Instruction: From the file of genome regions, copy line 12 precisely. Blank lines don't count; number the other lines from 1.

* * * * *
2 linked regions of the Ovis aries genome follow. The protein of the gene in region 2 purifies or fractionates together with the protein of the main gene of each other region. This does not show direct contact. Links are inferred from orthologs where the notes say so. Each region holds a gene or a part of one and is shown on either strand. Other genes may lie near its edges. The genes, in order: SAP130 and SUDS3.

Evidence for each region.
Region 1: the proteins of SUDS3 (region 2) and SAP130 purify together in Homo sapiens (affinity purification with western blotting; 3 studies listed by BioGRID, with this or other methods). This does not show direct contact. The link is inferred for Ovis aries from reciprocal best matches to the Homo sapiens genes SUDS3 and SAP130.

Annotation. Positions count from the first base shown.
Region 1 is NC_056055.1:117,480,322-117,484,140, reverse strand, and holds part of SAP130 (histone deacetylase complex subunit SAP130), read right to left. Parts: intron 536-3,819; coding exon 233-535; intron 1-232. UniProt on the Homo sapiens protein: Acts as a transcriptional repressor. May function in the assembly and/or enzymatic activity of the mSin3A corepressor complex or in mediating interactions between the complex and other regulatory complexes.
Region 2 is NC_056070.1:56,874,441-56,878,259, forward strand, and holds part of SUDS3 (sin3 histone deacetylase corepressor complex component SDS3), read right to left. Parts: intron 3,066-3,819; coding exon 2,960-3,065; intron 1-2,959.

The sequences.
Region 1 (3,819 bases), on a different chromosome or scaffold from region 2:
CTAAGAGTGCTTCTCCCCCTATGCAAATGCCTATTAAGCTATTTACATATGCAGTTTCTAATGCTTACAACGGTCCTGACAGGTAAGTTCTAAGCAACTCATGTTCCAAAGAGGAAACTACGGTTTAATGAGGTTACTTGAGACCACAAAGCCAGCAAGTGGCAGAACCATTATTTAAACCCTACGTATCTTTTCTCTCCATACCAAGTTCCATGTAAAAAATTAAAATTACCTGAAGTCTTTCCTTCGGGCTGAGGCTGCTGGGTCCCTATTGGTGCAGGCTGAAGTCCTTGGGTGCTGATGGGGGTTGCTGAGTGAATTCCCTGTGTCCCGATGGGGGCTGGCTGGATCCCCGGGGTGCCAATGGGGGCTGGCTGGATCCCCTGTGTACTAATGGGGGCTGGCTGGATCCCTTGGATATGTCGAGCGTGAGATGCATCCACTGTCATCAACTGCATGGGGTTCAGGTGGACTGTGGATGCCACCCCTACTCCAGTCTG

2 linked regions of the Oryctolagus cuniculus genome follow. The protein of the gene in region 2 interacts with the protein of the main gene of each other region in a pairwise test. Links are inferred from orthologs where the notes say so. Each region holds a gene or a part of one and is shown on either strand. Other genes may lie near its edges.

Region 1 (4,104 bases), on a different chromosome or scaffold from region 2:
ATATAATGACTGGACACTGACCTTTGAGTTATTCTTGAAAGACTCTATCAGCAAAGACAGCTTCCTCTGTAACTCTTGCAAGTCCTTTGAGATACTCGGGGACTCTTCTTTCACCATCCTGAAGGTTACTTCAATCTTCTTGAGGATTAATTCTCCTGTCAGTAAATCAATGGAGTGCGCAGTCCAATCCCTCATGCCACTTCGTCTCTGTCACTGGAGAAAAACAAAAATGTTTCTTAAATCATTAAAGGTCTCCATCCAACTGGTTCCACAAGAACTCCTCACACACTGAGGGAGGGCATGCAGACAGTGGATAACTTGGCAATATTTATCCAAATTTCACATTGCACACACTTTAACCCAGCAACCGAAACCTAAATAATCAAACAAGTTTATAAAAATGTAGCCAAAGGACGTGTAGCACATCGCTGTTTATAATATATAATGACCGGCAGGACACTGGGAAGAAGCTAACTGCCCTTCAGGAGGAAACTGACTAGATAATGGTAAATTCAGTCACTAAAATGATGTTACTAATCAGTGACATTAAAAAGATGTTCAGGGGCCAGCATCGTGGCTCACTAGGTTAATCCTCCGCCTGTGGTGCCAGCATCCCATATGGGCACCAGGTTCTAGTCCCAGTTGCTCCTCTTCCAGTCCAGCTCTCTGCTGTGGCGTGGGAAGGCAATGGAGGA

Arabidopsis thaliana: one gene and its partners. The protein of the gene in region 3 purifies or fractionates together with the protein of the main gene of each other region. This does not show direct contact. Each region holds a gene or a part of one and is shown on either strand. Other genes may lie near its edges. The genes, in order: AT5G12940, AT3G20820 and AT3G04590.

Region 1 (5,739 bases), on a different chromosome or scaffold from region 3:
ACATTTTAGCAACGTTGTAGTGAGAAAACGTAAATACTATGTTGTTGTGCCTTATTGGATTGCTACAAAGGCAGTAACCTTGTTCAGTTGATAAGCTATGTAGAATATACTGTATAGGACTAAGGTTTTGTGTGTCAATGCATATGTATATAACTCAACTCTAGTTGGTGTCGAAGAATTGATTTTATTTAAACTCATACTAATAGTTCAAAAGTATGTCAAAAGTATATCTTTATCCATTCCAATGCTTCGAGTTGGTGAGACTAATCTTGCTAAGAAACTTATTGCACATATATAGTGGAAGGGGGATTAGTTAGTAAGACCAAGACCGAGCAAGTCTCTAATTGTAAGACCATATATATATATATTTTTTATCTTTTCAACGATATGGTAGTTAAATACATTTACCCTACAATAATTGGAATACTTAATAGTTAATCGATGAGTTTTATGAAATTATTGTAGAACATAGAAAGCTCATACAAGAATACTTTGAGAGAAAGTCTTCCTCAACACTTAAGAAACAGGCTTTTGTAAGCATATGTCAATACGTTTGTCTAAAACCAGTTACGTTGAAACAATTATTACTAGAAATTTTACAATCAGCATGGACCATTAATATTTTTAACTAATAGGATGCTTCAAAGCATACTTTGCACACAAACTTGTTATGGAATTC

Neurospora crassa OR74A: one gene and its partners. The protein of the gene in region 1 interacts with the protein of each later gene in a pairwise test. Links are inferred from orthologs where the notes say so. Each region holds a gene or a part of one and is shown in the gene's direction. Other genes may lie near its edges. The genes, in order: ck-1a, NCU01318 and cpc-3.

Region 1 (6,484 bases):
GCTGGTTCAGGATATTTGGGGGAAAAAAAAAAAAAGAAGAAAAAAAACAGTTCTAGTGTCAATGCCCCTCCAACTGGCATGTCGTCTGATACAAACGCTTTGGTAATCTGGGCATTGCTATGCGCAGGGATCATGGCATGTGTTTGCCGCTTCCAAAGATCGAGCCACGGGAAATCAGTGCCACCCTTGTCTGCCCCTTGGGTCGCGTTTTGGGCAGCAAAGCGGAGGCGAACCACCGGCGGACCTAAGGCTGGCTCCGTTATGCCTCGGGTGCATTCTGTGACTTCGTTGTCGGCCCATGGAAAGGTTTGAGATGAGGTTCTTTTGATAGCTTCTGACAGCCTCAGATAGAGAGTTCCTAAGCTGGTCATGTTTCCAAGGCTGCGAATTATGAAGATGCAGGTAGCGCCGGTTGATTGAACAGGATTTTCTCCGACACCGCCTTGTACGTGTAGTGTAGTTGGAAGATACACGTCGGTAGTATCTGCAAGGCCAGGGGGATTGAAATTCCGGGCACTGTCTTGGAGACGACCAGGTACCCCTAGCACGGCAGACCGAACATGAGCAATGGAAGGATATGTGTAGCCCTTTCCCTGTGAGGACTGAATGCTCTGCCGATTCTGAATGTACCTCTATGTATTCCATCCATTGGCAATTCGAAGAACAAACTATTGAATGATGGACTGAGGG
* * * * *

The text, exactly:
ATATAATGACTGGACACTGACCTTTGAGTTATTCTTGAAAGACTCTATCAGCAAAGACAGCTTCCTCTGTAACTCTTGCAAGTCCTTTGAGATACTCGGGGACTCTTCTTTCACCATCCTGAAGGTTACTTCAATCTTCTTGAGGATTAATTCTCCTGTCAGTAAATCAATGGAGTGCGCAGTCCAATCCCTCATGCCACTTCGTCTCTGTCACTGGAGAAAAACAAAAATGTTTCTTAAATCATTAAAGGTCTCCATCCAACTGGTTCCACAAGAACTCCTCACACACTGAGGGAGGGCATGCAGACAGTGGATAACTTGGCAATATTTATCCAAATTTCACATTGCACACACTTTAACCCAGCAACCGAAACCTAAATAATCAAACAAGTTTATAAAAATGTAGCCAAAGGACGTGTAGCACATCGCTGTTTATAATATATAATGACCGGCAGGACACTGGGAAGAAGCTAACTGCCCTTCAGGAGGAAACTGACTAGATAATGGTAAATTCAGTCACTAAAATGATGTTACTAATCAGTGACATTAAAAAGATGTTCAGGGGCCAGCATCGTGGCTCACTAGGTTAATCCTCCGCCTGTGGTGCCAGCATCCCATATGGGCACCAGGTTCTAGTCCCAGTTGCTCCTCTTCCAGTCCAGCTCTCTGCTGTGGCGTGGGAAGGCAATGGAGGA